‘I’m so glad to hear you are a reader, and you found these books to help you work through things on your own.’
‘Ja. For all her faults, it was actually my mom who instilled in me a love of reading, and books, for which I will always be grateful. She’s a complete bibliophile, so I’ve pretty much grown up around libraries and books.’
‘Well, that is something I am truly indebted to her for. And a passion of yours that I hope will never change. The books you have read and the knowledge and inspiration you have gained can never be taken away from you. By the looks of things, your folks did an outstanding job of raising an incredible young woman. I think the only thing I’m a bit disappointed by is the fact that they didn’t get you more professional help. I firmly believe it could’ve saved you, and them, an awful lot of unnecessary anguish.’
‘Oh geez, I couldn’t agree more. Personally, I think they were worried about a delinquent kid being seen as a bad reflection on them, though. Of their failure to be good parents. I mean, it’s hard enough for parents to admit they don’t know what to do with their own biological problem child, but probably a double whammy for parents of an adopted problem child. They might’ve been scared Child Welfare would come knocking on their door, and then have to deal with nosey social workers breathing down their necks. I guess it was just easier to bury their heads in the sand.’
‘What upsets me is how precious little support Child Welfare offered to adoptees. I mean, for example, what if your parents hadn’t been able to afford private therapy? Surely that is a social service which should be offered for free by a government adoption agency, to all their adoptees?’
‘Ja, it pisses me off, actually. While I know my folks had an ongoing relationship with Child Welfare, who organised adoption seminars where they could interact with other adoptive parents and discuss common issues faced by families, I had no-one the same as me to talk to.’ You pause, gathering your thoughts, tempering your anger. ‘I understand adoption isn’t exactly your first choice, not for most young married couples anyway. Everyone wants to procreate, have a miniature version of themselves running around, to carry on the family line. And then to be told you can’t physically have children together, well, that must suck. Big time. I think it’s something my mom feels quite bitter about, actually. Something she was cheated out of. For someone like me, who doesn’t ever want kids, it’s not a big deal. But for someone who always dreamed of the “husband, two-point-five kids, and white picket fence,” it must be devastating.’
‘Oh goodness, yes. I’ve been blessed by not one, but two healthy babies. I can’t even begin to imagine how awful it must feel not being able to have any of your own. But I’m sorry, that still doesn’t excuse Child Welfare for neglecting to support you, the child, and your wellbeing. It’s disgraceful, really. Each one of us in the adoption triangle needs counselling. We all have complex emotional and psychological issues to deal with. Oh, Charlotte. I am so sorry. Actually, I am angry. At the system, and all of us adults involved in this business, for how we all failed you.’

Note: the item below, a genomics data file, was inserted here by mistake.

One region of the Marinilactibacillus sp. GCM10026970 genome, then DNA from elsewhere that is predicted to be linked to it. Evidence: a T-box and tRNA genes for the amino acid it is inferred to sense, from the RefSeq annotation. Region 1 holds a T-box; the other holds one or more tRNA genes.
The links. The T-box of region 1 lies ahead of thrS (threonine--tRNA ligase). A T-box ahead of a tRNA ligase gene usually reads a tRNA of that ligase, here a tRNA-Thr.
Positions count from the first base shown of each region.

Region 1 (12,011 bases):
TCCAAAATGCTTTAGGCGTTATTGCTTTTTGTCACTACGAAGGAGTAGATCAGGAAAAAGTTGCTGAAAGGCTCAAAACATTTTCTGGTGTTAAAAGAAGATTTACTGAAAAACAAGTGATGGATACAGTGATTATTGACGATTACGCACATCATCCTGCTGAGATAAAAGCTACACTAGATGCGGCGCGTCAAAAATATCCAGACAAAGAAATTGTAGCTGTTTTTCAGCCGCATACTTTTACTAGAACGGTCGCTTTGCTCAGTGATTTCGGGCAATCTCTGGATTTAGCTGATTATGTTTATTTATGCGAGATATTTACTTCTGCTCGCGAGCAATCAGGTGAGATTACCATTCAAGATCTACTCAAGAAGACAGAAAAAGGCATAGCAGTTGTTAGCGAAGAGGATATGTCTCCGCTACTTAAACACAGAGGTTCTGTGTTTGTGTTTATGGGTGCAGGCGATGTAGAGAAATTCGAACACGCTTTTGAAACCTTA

The word ‘business’ has a sting in its tail. Adoption as a transaction. The child as commodity. An article of trade. Exchanging hands. Both adult parties benefitting in some way. Although Child Welfare markets itself as a non-profit organisation, for all intents and purposes it’s still a business, an agency that facilitates the adoption of humans. Hmmm. Human trafficking and identity theft. You’ve never thought of it like that. But it’s really just a matter of semantics. Geez, that’s quite some start in life you had!
‘There’s something else I’ve always wondered about,’ she continues. ‘I hope you don’t think this presumptuous of me, but I’m really interested to know your thoughts on the old nature versus nurture debate.’
‘About how much of who you are and how you turn out in life is based on genes, and how much of it is down to environment and upbringing?’
‘Well, I have thought about it. A lot, actually. How different I would’ve turned out had I been placed with another family, or stayed with you. Or how different things might’ve been had my parents decided not to tell me I was adopted. And honestly, I can’t say. There really is no way of knowing.’
‘Well, I definitely think it’s better you were told, from a young age, rather than finding out when you were much older, and feeling like you had been lied to for so many years. That would’ve come as an awful shock.’
‘Oh no, totally. I’m glad they did. But by the same token, I think there was way too much unnecessary secrecy. Even if we, you and I, had just been able to exchange the odd letter and photo, through Child Welfare, it would’ve made things so much easier for me.’
‘Oh, Charlotte, me too! I knew if you were anything like me, you probably had a million questions you wanted to ask. Questions I would’ve been only too happy to answer, had they allowed me to. It would’ve made me feel so much better knowing I could’ve aided in softening some of the bumps in the road of growing up, helped to put your mind at ease. And I think this is why I am so upset with the way things were handled. I knew you would be going through some serious inner turmoil. It was one of the main reasons I wanted to reach out to you through Child Welfare, and leave my contact details on file. Let them explain to your adoptive parents, whose identity I didn’t know at that stage, that I was no threat. To reassure them that if or when anybody — they or you — needed any info, I would be there. But I was stone-walled at every turn.’ She pauses. ‘Ag, it’s no use getting stuck in the past. The main thing is we’re both alive and well and here today, talking, face to face! Can you believe it? I keep feeling like I need to pinch myself!’
* Nancy Verrier, The Primal Wound: Understanding the Adopted Child, Gateway Press, 1993
** Betty Jean Lifton, Journey of the Adopted Self: A Quest for Wholeness, BasicBooks, 1994